Description: Assessing the manner in which research is conducted is a key mechanism for leveraging a transformation in sustainability. Scientific answers to current sustainability threats are reliant on research design, conduct and dissemination. Thus, the research process itself merits a full consideration of its responsibility toward societal goals and values. Although the responsibility of research to society has recently been raised in scientific discourse, a systematic framework to guide such considerations that can be applied in a self-reflective manner across disciplines is lacking. Informed by a literature review that revealed an emerging discussion, this paper suggests an assessment framework for socially responsible research processes that integrates eight criteria: (1) approach to complexity and uncertainty, (2) ethics, (3) interdisciplinarity, (4) integrative approach, (5) reflection on impacts, (6) transdisciplinarity, (7) transparency and (8) user orientation. These criteria, including their respective linkages and ambivalent meanings, are elucidated. Implementation challenges, application trade-offs and opportunities with respect to an enhanced shift toward societal responsibility in research processes are discussed.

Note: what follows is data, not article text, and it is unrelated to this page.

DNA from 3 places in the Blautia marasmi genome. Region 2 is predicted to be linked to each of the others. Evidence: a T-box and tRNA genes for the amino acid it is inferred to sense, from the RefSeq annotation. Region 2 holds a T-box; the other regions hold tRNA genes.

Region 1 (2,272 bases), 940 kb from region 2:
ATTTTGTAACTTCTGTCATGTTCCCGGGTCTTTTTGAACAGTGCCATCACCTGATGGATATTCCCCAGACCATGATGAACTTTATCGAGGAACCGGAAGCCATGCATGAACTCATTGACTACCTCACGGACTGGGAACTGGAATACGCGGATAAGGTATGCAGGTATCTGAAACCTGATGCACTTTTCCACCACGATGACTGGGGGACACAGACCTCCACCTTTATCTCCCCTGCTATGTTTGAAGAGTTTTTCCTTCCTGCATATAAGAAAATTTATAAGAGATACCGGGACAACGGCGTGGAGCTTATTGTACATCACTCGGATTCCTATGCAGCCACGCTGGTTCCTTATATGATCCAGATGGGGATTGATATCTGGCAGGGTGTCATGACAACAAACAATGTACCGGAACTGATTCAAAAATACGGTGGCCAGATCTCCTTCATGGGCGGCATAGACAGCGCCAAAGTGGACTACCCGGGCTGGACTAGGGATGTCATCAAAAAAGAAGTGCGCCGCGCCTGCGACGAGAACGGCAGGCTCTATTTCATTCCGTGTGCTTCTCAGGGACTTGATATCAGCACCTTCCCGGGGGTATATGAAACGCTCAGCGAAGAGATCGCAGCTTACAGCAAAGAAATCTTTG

Source: Fraunhofer ePrints (Fraunhofer Gesellschaft)
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  • 10
    Language: English
    Keywords: Angeln ; Biologische Ressourcen ; Naturschutz ; Property-Rights-Ansatz ; Ressourcenökonomie ; Sportfischen ; Fischschutz ; Governance-Ansatz ; Institutioneller Wandel ; Eigentumsrechtstheorie ; Ostdeutschland ; Deutschland
    ISBN: 9783844036411
    Source: Deutsche Zentralbibliothek für Wirtschaftswissenschaften